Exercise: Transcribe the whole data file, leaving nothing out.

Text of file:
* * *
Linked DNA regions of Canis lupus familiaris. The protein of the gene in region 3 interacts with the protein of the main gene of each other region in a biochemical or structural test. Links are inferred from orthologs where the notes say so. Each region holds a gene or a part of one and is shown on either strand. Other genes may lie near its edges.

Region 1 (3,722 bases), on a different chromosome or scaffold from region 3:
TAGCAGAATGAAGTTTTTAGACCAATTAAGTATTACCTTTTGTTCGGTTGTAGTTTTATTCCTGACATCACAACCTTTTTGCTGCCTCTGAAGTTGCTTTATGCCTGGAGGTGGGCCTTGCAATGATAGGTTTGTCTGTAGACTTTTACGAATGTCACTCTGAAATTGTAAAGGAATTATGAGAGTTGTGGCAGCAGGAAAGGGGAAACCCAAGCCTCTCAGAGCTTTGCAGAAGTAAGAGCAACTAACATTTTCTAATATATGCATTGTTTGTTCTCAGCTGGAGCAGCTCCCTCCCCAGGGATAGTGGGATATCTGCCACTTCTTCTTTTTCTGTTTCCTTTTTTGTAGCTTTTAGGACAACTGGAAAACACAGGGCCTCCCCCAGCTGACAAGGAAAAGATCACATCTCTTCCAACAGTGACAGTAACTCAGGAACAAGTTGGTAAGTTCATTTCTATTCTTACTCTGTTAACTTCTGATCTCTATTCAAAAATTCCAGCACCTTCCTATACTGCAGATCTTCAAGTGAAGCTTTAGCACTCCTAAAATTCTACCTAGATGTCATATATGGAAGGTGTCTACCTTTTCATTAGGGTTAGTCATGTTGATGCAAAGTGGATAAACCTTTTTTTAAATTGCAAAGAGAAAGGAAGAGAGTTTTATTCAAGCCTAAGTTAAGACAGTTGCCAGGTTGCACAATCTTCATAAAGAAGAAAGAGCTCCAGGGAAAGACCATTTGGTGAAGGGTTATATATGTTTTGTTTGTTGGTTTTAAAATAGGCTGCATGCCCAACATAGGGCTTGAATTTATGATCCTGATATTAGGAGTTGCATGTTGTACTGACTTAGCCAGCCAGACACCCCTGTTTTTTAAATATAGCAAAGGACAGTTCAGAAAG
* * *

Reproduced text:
Linked DNA regions of Canis lupus familiaris. The protein of the gene in region 3 interacts with the protein of the main gene of each other region in a biochemical or structural test. Links are inferred from orthologs where the notes say so. Each region holds a gene or a part of one and is shown on either strand. Other genes may lie near its edges.

Region 1 (3,722 bases), on a different chromosome or scaffold from region 3:
TAGCAGAATGAAGTTTTTAGACCAATTAAGTATTACCTTTTGTTCGGTTGTAGTTTTATTCCTGACATCACAACCTTTTTGCTGCCTCTGAAGTTGCTTTATGCCTGGAGGTGGGCCTTGCAATGATAGGTTTGTCTGTAGACTTTTACGAATGTCACTCTGAAATTGTAAAGGAATTATGAGAGTTGTGGCAGCAGGAAAGGGGAAACCCAAGCCTCTCAGAGCTTTGCAGAAGTAAGAGCAACTAACATTTTCTAATATATGCATTGTTTGTTCTCAGCTGGAGCAGCTCCCTCCCCAGGGATAGTGGGATATCTGCCACTTCTTCTTTTTCTGTTTCCTTTTTTGTAGCTTTTAGGACAACTGGAAAACACAGGGCCTCCCCCAGCTGACAAGGAAAAGATCACATCTCTTCCAACAGTGACAGTAACTCAGGAACAAGTTGGTAAGTTCATTTCTATTCTTACTCTGTTAACTTCTGATCTCTATTCAAAAATTCCAGCACCTTCCTATACTGCAGATCTTCAAGTGAAGCTTTAGCACTCCTAAAATTCTACCTAGATGTCATATATGGAAGGTGTCTACCTTTTCATTAGGGTTAGTCATGTTGATGCAAAGTGGATAAACCTTTTTTTAAATTGCAAAGAGAAAGGAAGAGAGTTTTATTCAAGCCTAAGTTAAGACAGTTGCCAGGTTGCACAATCTTCATAAAGAAGAAAGAGCTCCAGGGAAAGACCATTTGGTGAAGGGTTATATATGTTTTGTTTGTTGGTTTTAAAATAGGCTGCATGCCCAACATAGGGCTTGAATTTATGATCCTGATATTAGGAGTTGCATGTTGTACTGACTTAGCCAGCCAGACACCCCTGTTTTTTAAATATAGCAAAGGACAGTTCAGAAAG